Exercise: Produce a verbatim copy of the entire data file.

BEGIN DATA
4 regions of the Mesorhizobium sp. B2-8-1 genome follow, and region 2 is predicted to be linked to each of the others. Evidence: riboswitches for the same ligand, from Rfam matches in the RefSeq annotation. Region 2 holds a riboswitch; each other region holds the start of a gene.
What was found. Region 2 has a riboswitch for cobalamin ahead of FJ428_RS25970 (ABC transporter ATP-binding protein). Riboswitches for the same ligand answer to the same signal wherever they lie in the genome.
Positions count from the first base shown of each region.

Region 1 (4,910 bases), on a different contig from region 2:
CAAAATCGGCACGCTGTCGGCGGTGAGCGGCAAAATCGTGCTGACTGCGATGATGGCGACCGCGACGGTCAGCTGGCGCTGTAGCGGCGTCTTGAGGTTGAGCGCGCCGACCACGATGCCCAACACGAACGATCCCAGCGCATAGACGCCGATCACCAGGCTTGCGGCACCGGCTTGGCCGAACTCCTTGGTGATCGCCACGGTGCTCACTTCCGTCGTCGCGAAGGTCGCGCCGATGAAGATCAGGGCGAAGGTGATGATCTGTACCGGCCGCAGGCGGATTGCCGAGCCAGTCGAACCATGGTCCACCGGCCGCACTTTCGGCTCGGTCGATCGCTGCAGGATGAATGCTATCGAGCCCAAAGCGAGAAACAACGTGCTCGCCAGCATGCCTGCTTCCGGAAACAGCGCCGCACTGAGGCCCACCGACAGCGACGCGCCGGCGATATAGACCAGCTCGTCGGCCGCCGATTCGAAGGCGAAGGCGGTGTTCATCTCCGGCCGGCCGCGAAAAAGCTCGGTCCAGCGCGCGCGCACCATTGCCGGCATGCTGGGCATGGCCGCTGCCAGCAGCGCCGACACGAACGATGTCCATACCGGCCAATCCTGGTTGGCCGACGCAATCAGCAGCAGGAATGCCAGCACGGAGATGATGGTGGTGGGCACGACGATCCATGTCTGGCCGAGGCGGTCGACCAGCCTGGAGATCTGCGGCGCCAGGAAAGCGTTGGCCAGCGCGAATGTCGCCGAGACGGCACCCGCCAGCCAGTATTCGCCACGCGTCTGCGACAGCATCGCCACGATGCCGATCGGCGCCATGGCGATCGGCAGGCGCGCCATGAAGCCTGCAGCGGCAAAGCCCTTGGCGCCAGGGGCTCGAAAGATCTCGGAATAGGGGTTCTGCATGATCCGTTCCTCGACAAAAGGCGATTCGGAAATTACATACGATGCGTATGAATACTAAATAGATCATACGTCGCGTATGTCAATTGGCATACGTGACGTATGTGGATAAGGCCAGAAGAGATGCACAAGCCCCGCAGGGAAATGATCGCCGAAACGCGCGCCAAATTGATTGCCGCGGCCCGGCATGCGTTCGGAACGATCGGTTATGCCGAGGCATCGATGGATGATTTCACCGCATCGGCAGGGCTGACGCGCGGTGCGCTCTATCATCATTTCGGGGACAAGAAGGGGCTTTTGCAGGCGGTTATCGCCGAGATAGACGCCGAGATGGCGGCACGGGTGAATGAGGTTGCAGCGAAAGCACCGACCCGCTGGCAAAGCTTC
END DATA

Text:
4 regions of the Mesorhizobium sp. B2-8-1 genome follow, and region 2 is predicted to be linked to each of the others. Evidence: riboswitches for the same ligand, from Rfam matches in the RefSeq annotation. Region 2 holds a riboswitch; each other region holds the start of a gene.
What was found. Region 2 has a riboswitch for cobalamin ahead of FJ428_RS25970 (ABC transporter ATP-binding protein). Riboswitches for the same ligand answer to the same signal wherever they lie in the genome.
Positions count from the first base shown of each region.

Region 1 (4,910 bases), on a different contig from region 2:
CAAAATCGGCACGCTGTCGGCGGTGAGCGGCAAAATCGTGCTGACTGCGATGATGGCGACCGCGACGGTCAGCTGGCGCTGTAGCGGCGTCTTGAGGTTGAGCGCGCCGACCACGATGCCCAACACGAACGATCCCAGCGCATAGACGCCGATCACCAGGCTTGCGGCACCGGCTTGGCCGAACTCCTTGGTGATCGCCACGGTGCTCACTTCCGTCGTCGCGAAGGTCGCGCCGATGAAGATCAGGGCGAAGGTGATGATCTGTACCGGCCGCAGGCGGATTGCCGAGCCAGTCGAACCATGGTCCACCGGCCGCACTTTCGGCTCGGTCGATCGCTGCAGGATGAATGCTATCGAGCCCAAAGCGAGAAACAACGTGCTCGCCAGCATGCCTGCTTCCGGAAACAGCGCCGCACTGAGGCCCACCGACAGCGACGCGCCGGCGATATAGACCAGCTCGTCGGCCGCCGATTCGAAGGCGAAGGCGGTGTTCATCTCCGGCCGGCCGCGAAAAAGCTCGGTCCAGCGCGCGCGCACCATTGCCGGCATGCTGGGCATGGCCGCTGCCAGCAGCGCCGACACGAACGATGTCCATACCGGCCAATCCTGGTTGGCCGACGCAATCAGCAGCAGGAATGCCAGCACGGAGATGATGGTGGTGGGCACGACGATCCATGTCTGGCCGAGGCGGTCGACCAGCCTGGAGATCTGCGGCGCCAGGAAAGCGTTGGCCAGCGCGAATGTCGCCGAGACGGCACCCGCCAGCCAGTATTCGCCACGCGTCTGCGACAGCATCGCCACGATGCCGATCGGCGCCATGGCGATCGGCAGGCGCGCCATGAAGCCTGCAGCGGCAAAGCCCTTGGCGCCAGGGGCTCGAAAGATCTCGGAATAGGGGTTCTGCATGATCCGTTCCTCGACAAAAGGCGATTCGGAAATTACATACGATGCGTATGAATACTAAATAGATCATACGTCGCGTATGTCAATTGGCATACGTGACGTATGTGGATAAGGCCAGAAGAGATGCACAAGCCCCGCAGGGAAATGATCGCCGAAACGCGCGCCAAATTGATTGCCGCGGCCCGGCATGCGTTCGGAACGATCGGTTATGCCGAGGCATCGATGGATGATTTCACCGCATCGGCAGGGCTGACGCGCGGTGCGCTCTATCATCATTTCGGGGACAAGAAGGGGCTTTTGCAGGCGGTTATCGCCGAGATAGACGCCGAGATGGCGGCACGGGTGAATGAGGTTGCAGCGAAAGCACCGACCCGCTGGCAAAGCTTC